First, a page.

Marcel Marée was trained as an Egyptologist at Leiden University (Netherlands) and has been Assistant Keeper at the Department of Ancient Egypt & Sudan in the British Museum since 2000. He specialises in Egypt’s art and social history, with a particular interest in artistic production and sculpture workshops. For many years he has been Deputy Director of the BM’s archaeological fieldwork in rock tombs at Edfu and Elkab in Upper Egypt, focusing on tombs from the 17th–16th centuries BC. He also works with the Austrian archaeological mission at Tell el-Dab’a in the Nile Delta (recording ancient seal impressions), and with the Swiss Archaeological Institute in Aswan (documenting rock inscriptions). He is well acquainted with the trade in Egyptian antiquities and this currently sees him leading a project called ‘Circulating Artefacts’. The project will see the creation of an online platform documenting Egyptian objects in the trade and in private ownership.

Missed and underrated criteria for authenticating Egyptian artefacts

In judging an object’s authenticity, all experts put faith in their stylistic intuitions. Alas, the reliability of these intuitions is only proportionate to the volume of the judge’s knowledge, eye to detail, memory for parallels, and awareness of exceptions. Not every well-executed piece is ancient, not every mediocre one is modern. Unparalleled features to an object do not inevitably condemn it. The parameters by which we must assess a piece are subtle, complex and numerous. Even scientific analysis of the techniques that shaped an object can lead, at times, to the wrong conclusion. To help us spot the most challenging fakes, are there any straightforward criteria at all?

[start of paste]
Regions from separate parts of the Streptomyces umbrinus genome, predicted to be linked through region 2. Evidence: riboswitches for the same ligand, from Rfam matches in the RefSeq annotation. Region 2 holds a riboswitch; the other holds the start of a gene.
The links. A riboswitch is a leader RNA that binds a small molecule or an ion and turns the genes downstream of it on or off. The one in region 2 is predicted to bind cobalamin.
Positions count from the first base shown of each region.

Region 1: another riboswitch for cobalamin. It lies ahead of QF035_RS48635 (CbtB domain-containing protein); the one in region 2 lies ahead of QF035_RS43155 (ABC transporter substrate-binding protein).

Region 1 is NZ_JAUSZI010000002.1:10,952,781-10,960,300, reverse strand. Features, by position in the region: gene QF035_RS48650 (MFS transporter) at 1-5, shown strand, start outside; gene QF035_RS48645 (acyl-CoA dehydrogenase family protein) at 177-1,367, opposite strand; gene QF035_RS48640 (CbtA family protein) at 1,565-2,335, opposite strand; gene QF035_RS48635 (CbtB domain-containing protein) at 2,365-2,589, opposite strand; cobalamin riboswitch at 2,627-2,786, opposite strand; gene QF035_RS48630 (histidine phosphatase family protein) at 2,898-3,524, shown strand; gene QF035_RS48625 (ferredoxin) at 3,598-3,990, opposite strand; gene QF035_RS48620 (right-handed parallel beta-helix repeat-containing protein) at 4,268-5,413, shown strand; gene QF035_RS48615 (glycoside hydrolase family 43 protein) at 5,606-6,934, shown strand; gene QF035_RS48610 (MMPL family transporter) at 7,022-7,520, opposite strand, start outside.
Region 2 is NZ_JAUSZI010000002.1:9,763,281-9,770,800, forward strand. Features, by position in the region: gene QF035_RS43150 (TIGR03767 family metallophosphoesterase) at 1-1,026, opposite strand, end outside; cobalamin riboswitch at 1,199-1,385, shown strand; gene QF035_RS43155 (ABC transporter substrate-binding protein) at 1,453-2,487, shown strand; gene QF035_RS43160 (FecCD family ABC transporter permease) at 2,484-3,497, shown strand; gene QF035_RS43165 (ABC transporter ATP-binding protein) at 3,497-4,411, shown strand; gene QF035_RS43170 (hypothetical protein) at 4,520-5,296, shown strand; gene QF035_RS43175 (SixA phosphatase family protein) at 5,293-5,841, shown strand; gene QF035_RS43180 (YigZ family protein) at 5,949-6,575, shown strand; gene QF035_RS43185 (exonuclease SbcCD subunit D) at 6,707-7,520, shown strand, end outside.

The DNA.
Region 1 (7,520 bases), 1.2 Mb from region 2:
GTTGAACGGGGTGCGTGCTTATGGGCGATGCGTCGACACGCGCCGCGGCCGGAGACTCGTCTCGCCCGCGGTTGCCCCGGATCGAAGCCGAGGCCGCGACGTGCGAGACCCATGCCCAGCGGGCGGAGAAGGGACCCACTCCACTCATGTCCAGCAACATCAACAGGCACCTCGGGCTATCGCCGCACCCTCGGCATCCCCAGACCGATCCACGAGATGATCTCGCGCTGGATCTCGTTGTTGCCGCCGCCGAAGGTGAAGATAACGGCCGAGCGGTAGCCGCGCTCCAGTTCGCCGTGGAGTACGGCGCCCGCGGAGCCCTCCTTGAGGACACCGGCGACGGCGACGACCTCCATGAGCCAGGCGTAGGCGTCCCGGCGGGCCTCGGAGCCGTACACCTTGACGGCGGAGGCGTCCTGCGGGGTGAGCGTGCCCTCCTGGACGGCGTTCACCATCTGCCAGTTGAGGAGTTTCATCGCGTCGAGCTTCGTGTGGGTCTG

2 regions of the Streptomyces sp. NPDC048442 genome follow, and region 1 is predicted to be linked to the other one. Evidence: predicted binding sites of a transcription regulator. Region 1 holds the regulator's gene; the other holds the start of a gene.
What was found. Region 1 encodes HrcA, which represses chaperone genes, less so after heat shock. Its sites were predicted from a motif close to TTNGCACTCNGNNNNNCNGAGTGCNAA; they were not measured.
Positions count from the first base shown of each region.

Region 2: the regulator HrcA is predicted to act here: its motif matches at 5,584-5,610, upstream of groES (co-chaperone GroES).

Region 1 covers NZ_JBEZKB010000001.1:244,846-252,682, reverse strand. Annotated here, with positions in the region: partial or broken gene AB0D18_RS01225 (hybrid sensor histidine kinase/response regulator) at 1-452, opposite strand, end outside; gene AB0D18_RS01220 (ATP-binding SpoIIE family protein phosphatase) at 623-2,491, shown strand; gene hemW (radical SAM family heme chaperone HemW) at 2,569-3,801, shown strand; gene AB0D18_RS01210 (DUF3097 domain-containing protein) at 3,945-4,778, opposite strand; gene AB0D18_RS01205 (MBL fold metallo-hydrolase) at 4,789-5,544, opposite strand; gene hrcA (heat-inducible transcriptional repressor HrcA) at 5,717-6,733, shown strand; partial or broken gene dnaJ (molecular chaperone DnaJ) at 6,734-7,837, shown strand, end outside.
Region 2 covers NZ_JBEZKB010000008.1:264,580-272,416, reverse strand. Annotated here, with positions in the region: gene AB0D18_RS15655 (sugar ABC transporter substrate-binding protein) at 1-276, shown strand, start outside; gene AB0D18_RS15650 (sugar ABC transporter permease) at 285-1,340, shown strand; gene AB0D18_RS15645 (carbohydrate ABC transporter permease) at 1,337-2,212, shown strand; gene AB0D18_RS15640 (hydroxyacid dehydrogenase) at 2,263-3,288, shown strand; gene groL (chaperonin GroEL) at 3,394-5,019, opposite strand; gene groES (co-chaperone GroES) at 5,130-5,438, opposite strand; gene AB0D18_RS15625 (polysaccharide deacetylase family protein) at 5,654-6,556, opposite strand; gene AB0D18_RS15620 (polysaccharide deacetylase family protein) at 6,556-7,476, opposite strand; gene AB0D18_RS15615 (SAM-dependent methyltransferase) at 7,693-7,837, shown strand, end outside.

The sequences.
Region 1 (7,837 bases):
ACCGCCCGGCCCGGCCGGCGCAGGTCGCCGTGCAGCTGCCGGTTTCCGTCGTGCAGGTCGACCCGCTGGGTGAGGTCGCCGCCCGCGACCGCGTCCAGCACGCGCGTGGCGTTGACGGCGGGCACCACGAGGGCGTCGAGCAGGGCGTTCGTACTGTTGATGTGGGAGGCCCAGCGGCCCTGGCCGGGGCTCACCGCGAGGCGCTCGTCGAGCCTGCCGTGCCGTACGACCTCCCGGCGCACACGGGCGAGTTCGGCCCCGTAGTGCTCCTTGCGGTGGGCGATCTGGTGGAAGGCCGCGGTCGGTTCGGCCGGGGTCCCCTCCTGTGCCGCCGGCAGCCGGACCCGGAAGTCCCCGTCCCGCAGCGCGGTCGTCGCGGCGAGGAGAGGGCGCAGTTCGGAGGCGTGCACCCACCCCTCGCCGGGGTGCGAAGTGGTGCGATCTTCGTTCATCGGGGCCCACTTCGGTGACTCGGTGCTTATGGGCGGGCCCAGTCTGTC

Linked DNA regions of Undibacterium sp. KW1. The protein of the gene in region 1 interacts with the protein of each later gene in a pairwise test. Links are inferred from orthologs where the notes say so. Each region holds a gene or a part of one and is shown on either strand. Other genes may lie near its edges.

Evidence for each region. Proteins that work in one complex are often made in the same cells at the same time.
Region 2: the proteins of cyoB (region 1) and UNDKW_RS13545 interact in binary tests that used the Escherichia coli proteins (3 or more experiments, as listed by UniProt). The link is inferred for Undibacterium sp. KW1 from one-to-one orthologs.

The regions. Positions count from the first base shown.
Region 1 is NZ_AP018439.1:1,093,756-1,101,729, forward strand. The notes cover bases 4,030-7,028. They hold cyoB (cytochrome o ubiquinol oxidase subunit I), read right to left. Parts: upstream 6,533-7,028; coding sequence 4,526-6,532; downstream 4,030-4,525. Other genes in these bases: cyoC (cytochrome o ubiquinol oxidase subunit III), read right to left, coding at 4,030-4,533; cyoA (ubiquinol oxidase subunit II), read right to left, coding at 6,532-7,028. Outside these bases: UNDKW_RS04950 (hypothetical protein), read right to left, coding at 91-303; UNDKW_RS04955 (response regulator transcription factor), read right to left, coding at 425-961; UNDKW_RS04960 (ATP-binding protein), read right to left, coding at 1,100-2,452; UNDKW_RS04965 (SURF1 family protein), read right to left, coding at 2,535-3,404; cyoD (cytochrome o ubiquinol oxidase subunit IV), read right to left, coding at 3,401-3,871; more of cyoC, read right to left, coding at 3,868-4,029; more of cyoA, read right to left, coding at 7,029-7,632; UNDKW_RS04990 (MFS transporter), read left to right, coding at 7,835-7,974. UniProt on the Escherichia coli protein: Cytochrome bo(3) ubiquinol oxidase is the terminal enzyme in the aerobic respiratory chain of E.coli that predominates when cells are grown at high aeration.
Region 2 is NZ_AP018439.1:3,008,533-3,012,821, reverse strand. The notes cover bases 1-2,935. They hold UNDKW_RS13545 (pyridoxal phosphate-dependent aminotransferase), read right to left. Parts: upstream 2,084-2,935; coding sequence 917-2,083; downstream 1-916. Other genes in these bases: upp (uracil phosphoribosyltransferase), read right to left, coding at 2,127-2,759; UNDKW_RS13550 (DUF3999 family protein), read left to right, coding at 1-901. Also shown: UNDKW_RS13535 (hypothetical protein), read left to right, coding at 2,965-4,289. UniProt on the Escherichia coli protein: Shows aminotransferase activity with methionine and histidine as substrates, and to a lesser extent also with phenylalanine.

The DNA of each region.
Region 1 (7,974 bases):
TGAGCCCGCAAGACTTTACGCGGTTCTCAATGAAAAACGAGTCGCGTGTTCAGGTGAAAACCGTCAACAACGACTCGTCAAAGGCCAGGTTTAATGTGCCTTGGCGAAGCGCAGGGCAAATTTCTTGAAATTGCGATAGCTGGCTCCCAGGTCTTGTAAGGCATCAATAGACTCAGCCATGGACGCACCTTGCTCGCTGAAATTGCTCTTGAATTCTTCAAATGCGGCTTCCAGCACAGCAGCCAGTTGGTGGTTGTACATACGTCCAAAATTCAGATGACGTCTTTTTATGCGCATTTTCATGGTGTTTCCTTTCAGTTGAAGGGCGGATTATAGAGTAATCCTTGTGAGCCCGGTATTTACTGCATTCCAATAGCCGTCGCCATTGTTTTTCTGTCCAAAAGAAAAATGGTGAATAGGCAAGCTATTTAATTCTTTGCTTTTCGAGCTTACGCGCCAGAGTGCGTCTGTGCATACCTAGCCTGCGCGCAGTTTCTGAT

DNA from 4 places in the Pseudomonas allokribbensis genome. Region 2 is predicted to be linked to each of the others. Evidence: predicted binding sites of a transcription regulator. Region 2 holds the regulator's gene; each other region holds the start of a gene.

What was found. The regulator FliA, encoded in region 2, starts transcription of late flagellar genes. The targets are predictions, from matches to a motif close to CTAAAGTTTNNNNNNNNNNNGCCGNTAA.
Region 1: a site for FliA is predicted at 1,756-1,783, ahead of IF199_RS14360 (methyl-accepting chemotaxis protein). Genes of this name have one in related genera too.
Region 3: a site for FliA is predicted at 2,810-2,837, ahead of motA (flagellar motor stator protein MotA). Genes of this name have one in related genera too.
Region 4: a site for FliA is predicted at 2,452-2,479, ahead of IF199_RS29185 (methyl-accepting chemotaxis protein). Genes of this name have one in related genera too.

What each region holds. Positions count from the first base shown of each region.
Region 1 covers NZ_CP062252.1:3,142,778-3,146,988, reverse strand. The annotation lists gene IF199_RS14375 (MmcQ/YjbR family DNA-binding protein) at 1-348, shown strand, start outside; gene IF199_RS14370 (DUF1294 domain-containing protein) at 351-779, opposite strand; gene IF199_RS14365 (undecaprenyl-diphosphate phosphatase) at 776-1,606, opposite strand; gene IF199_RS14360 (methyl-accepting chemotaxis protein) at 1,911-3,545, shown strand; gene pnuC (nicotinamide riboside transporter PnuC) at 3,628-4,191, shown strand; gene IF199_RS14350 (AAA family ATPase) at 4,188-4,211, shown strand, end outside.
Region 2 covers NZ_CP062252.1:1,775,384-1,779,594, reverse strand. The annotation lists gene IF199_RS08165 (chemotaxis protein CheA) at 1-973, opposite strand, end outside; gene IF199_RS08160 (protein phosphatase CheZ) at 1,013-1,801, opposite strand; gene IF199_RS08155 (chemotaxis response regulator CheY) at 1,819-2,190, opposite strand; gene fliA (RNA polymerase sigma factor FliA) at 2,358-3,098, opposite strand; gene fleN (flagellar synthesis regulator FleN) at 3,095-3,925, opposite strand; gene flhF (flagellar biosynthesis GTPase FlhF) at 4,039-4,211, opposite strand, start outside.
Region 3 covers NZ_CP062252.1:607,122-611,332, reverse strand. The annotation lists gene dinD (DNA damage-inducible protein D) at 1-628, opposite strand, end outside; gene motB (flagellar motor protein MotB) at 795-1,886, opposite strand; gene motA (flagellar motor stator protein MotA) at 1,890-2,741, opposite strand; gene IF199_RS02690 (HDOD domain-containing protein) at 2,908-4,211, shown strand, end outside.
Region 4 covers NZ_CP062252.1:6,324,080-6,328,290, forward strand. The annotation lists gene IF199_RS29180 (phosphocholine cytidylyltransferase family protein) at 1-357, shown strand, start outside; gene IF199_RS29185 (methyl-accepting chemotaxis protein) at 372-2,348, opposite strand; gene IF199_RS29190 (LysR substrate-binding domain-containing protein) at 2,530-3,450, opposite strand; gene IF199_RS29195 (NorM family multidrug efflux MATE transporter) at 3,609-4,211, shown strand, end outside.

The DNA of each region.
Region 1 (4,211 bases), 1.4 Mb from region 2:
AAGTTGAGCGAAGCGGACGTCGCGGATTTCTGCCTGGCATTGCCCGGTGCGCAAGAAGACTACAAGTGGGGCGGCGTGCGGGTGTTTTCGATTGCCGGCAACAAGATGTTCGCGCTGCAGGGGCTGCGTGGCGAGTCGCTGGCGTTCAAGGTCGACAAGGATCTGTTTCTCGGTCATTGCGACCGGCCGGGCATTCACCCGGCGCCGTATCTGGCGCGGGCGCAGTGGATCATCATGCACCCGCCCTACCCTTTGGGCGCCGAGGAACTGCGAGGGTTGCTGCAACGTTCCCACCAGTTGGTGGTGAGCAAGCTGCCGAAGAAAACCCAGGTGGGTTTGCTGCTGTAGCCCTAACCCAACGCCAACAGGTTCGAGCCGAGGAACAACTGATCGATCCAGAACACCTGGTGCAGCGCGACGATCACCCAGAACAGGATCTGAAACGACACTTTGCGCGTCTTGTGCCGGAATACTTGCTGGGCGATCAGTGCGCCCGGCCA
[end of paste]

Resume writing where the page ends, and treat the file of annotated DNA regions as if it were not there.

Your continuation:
In Egyptology and elsewhere, there is a need for greater lucidity and consistency in the methods we use to authenticate unprovenanced works. No theoretical framework could make us wholly immune to error, but many vital points of consideration are insufficiently recognised and should find much wider application. The purpose of this richly illustrated talk is to raise awareness of the basic criteria and to show how, if routinely borne in mind, they can make all the difference in detecting a forgery. Many a fake would not have been purchased, displayed and cited in research if these criteria had been borne in mind – and many a true antiquity will not be denounced or neglected too readily.

 
 

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